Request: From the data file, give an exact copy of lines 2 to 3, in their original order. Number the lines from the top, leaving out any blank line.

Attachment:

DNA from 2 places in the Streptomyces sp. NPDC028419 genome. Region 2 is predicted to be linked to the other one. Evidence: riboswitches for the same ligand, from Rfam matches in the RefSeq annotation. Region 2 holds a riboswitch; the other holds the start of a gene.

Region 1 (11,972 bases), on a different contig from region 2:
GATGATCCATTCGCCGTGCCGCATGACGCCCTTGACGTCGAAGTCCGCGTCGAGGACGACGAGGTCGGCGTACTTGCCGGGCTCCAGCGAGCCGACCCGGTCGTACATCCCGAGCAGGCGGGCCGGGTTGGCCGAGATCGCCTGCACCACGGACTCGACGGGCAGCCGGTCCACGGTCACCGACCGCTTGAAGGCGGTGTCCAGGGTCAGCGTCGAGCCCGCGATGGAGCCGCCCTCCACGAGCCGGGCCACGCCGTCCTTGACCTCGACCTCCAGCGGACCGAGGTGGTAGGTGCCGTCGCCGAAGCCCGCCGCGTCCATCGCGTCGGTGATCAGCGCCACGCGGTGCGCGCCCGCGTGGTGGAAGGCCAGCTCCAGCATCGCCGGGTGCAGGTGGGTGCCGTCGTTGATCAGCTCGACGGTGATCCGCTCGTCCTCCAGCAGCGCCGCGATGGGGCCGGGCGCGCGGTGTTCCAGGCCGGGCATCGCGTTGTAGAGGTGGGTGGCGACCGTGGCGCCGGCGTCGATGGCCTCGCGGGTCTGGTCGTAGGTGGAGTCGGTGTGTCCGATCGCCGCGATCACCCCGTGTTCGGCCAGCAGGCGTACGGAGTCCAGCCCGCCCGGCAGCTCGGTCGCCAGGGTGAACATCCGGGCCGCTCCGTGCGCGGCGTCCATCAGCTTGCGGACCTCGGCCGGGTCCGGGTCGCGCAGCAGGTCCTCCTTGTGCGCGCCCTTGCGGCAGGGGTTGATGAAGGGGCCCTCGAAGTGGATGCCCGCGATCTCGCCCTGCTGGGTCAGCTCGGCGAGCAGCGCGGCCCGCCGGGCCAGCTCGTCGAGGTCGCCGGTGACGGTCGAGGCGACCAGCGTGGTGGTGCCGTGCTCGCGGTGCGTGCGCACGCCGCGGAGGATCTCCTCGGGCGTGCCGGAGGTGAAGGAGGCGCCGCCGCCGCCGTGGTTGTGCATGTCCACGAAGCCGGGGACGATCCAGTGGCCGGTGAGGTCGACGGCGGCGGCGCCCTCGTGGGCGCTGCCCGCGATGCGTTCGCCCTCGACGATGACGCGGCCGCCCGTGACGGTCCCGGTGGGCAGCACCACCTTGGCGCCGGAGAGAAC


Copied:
Region 1 (11,972 bases), on a different contig from region 2:
GATGATCCATTCGCCGTGCCGCATGACGCCCTTGACGTCGAAGTCCGCGTCGAGGACGACGAGGTCGGCGTACTTGCCGGGCTCCAGCGAGCCGACCCGGTCGTACATCCCGAGCAGGCGGGCCGGGTTGGCCGAGATCGCCTGCACCACGGACTCGACGGGCAGCCGGTCCACGGTCACCGACCGCTTGAAGGCGGTGTCCAGGGTCAGCGTCGAGCCCGCGATGGAGCCGCCCTCCACGAGCCGGGCCACGCCGTCCTTGACCTCGACCTCCAGCGGACCGAGGTGGTAGGTGCCGTCGCCGAAGCCCGCCGCGTCCATCGCGTCGGTGATCAGCGCCACGCGGTGCGCGCCCGCGTGGTGGAAGGCCAGCTCCAGCATCGCCGGGTGCAGGTGGGTGCCGTCGTTGATCAGCTCGACGGTGATCCGCTCGTCCTCCAGCAGCGCCGCGATGGGGCCGGGCGCGCGGTGTTCCAGGCCGGGCATCGCGTTGTAGAGGTGGGTGGCGACCGTGGCGCCGGCGTCGATGGCCTCGCGGGTCTGGTCGTAGGTGGAGTCGGTGTGTCCGATCGCCGCGATCACCCCGTGTTCGGCCAGCAGGCGTACGGAGTCCAGCCCGCCCGGCAGCTCGGTCGCCAGGGTGAACATCCGGGCCGCTCCGTGCGCGGCGTCCATCAGCTTGCGGACCTCGGCCGGGTCCGGGTCGCGCAGCAGGTCCTCCTTGTGCGCGCCCTTGCGGCAGGGGTTGATGAAGGGGCCCTCGAAGTGGATGCCCGCGATCTCGCCCTGCTGGGTCAGCTCGGCGAGCAGCGCGGCCCGCCGGGCCAGCTCGTCGAGGTCGCCGGTGACGGTCGAGGCGACCAGCGTGGTGGTGCCGTGCTCGCGGTGCGTGCGCACGCCGCGGAGGATCTCCTCGGGCGTGCCGGAGGTGAAGGAGGCGCCGCCGCCGCCGTGGTTGTGCATGTCCACGAAGCCGGGGACGATCCAGTGGCCGGTGAGGTCGACGGCGGCGGCGCCCTCGTGGGCGCTGCCCGCGATGCGTTCGCCCTCGACGATGACGCGGCCGCCCGTGACGGTCCCGGTGGGCAGCACCACCTTGGCGCCGGAGAGAAC